Early movement by the UK to develop the expertise and capacity in greenhouse gas removal technologies could create a comparative advantage, with the prospect of other countries needing to procure the knowledge and skills the UK develops.
The Commission recommends that government should support the development of this new sector in the short term with policies that drive delivery of these technologies and create demand through obligations on polluting industries, which will over time enable a competitive market to develop. Robust independent regulation must also be put in place from the start to help build public and investor confidence.
While the burden of these costs could be shared by different parts of industries required to pay for removals or in part shared with government, the report acknowledges that, over the longer term, the aim should be to have polluting sectors pay for removals they need to reach carbon targets.
Polluting industries are likely to pass a proportion of the costs onto consumers. While those with bigger household expenditures will pay more than those on lower incomes, the report underlines that government will need to identify ways of protecting vulnerable consumers and to decide where in relevant industry supply chains the costs should fall.
Chair of the National Infrastructure Commission, Sir John Armitt, said taking steps to clean our air is something we’re going to have to get used to, just as we already manage our wastewater and household refuse.
"While engineered removals will not be everyone’s favourite device in the toolkit, they are there for the hardest jobs. And in the overall project of mitigating our impact on the planet for the sake of generations to come, we need every tool we can find," he said.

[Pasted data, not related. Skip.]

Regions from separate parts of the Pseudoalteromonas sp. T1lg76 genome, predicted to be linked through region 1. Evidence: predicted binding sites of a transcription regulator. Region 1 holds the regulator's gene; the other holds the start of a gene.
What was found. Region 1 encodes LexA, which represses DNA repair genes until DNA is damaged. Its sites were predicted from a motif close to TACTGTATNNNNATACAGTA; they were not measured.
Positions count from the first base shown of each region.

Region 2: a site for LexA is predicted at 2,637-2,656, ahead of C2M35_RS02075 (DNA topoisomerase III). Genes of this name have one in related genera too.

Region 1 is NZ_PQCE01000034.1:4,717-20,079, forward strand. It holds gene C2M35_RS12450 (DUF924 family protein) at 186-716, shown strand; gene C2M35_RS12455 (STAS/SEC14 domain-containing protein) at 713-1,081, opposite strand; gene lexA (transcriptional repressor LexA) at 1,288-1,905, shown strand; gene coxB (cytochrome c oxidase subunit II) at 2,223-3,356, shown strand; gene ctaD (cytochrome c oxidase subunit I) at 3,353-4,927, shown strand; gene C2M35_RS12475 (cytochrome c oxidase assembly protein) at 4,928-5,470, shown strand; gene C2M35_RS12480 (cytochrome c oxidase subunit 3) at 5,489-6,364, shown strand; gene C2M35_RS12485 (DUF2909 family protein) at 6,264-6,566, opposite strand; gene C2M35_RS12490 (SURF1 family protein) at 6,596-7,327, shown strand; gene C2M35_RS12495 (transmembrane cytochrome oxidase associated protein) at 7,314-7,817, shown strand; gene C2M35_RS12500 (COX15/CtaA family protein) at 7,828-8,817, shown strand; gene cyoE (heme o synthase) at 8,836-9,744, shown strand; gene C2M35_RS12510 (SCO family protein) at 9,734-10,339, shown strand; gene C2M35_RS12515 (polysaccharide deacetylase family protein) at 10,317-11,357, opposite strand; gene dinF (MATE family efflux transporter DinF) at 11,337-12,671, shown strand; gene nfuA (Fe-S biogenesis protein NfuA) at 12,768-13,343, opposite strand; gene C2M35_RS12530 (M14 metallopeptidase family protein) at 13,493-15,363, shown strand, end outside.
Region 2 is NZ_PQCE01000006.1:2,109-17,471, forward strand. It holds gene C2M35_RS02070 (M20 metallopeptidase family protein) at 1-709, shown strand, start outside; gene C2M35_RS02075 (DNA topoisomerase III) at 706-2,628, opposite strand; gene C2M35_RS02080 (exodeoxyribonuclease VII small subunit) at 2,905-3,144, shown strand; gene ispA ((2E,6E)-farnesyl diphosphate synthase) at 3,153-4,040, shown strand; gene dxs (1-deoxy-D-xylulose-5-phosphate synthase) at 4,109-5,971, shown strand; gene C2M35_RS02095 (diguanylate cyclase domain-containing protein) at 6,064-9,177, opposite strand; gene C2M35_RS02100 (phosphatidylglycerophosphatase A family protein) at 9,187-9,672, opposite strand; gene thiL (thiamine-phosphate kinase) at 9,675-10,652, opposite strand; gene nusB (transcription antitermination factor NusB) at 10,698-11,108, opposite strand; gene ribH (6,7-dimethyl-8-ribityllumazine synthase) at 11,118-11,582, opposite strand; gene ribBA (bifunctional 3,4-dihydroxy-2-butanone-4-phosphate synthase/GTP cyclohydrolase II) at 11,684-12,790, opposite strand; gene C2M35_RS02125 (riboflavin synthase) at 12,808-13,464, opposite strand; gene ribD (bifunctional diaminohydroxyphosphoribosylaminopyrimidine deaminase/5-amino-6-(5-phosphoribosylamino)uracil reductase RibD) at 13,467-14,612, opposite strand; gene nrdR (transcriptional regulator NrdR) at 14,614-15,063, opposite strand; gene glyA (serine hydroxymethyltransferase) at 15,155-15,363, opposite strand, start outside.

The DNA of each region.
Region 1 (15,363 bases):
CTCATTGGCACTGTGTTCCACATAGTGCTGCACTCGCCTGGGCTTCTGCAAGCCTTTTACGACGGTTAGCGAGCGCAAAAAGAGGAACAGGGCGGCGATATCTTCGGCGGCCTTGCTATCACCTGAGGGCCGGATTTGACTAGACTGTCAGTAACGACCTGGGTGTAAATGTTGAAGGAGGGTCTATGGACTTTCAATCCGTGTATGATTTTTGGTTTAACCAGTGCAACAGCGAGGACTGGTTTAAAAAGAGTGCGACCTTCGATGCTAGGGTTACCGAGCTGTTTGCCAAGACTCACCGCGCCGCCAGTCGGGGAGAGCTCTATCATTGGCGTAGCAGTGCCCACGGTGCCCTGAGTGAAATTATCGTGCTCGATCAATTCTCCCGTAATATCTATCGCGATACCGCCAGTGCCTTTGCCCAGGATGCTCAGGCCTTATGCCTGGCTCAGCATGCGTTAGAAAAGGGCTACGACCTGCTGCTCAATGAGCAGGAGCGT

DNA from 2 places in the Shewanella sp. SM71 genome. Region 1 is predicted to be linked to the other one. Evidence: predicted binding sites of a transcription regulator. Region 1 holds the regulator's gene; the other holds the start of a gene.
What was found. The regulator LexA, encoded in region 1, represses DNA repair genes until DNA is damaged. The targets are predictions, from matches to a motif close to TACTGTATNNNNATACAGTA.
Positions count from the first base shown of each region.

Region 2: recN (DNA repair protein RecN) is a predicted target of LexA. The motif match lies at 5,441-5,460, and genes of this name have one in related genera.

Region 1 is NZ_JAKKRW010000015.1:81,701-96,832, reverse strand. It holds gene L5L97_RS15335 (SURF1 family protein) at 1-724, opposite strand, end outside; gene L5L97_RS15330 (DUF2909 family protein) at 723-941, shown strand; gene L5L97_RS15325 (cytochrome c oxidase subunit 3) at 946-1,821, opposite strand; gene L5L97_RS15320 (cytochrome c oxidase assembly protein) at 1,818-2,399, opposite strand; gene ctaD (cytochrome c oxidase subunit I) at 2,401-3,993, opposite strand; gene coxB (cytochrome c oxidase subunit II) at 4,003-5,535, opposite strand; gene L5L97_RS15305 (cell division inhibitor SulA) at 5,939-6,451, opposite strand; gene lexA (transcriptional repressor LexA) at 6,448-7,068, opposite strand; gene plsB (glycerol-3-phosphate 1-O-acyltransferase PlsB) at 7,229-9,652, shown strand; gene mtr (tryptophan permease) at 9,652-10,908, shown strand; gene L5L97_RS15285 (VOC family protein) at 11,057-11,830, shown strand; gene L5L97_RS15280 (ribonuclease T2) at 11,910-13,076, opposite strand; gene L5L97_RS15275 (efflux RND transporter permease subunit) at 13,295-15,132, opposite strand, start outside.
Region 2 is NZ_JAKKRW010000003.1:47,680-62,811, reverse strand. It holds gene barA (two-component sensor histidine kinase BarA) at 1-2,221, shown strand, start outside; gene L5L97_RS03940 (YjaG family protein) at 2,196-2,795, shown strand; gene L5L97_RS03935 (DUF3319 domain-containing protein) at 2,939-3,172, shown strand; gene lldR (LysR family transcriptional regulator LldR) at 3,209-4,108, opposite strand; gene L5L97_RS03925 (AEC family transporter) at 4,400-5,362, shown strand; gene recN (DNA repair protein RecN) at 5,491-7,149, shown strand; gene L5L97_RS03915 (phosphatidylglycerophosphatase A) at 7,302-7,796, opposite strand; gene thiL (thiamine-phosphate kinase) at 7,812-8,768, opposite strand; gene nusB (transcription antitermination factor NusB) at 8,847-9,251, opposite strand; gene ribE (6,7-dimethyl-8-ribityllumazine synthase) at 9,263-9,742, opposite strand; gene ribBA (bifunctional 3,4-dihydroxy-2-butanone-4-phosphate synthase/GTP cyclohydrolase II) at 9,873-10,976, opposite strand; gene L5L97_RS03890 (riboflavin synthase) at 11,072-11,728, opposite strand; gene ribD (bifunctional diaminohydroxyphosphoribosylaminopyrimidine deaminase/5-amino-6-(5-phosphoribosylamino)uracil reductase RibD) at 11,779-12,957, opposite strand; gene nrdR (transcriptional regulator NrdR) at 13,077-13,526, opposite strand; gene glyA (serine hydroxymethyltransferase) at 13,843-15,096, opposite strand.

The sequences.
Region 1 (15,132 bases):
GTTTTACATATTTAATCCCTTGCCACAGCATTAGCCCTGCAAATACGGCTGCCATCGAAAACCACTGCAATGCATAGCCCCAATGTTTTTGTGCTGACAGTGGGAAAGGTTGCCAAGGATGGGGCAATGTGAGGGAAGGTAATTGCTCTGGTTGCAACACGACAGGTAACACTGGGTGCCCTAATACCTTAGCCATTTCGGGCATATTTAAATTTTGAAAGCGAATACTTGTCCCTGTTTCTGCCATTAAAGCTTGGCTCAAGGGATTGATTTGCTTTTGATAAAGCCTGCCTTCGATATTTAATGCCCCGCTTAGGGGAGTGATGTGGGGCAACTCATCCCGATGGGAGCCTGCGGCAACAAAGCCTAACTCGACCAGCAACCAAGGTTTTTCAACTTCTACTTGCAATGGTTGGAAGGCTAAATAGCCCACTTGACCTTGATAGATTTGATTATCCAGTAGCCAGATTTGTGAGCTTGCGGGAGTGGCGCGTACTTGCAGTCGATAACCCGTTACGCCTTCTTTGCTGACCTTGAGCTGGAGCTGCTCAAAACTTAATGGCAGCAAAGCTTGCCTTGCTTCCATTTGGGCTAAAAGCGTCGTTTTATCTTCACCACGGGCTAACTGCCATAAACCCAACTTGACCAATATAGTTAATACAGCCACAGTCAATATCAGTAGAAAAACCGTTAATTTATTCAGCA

“But to get close to having the sector operating where and when we need it to, the government needs to get ahead of the game now. The adaptive approach to market building we recommend will create the best environment for emerging technologies to develop quickly and show their worth, avoiding the need for government to pick winners. We know from the dramatic fall in the cost of renewables that this approach works and we must apply the lessons learned to this novel, but necessary, technology.”
The Intergovernmental Panel on Climate Change and International Energy Agency estimate a global capacity for engineered removals of 2,000 to 16,000 megatonnes of carbon dioxide each year by 2050 will be needed in order to meet global reduction targets.
Yesterday Summit Carbon Solutions received "a strategic investment" from John Deere to advance a major CCUS project (click here). The project will accelerate decarbonisation efforts across the agriculture industry by enabling the production of low carbon ethanol, resulting in the production of more sustainable food, feed, and fuel. Summit Carbon Solutions has partnered with 31 biorefineries across the Midwest United States to capture and permanently sequester their CO2 emissions.
Cory Reed, President, Agriculture & Turf Division of John Deere, said: "Carbon neutral ethanol would have a positive impact on the environment and bolster the long-term sustainability of the agriculture industry. The work Summit Carbon Solutions is doing will be critical in delivering on these goals."
McKinsey highlights a number of CCUS methods which can drive CO2 to net zero:
- Today’s leader: Enhanced oil recovery Among CO2 uses by industry, enhanced oil recovery leads the field. It accounts for around 90 percent of all CO2 usage today
- Cementing in CO2 for the ages New processes could lock up CO2 permanently in concrete, “storing” CO2 in buildings, sidewalks, or anywhere else concrete is used
- Carbon neutral fuel for jets Technically, CO2 could be used to create virtually any type of fuel. Through a chemical reaction, CO2 captured from industry can be combined with hydrogen to create synthetic gasoline, jet fuel, and diesel
- Capturing CO2 from ambient air - anywhere Direct air capture (DAC) could push CO2 emissions into negative territory in a big way
- The biomass-energy cycle: CO2 neutral or even negative Bioenergy with carbon capture and storage relies on nature to remove CO2 from the atmosphere for use elsewhere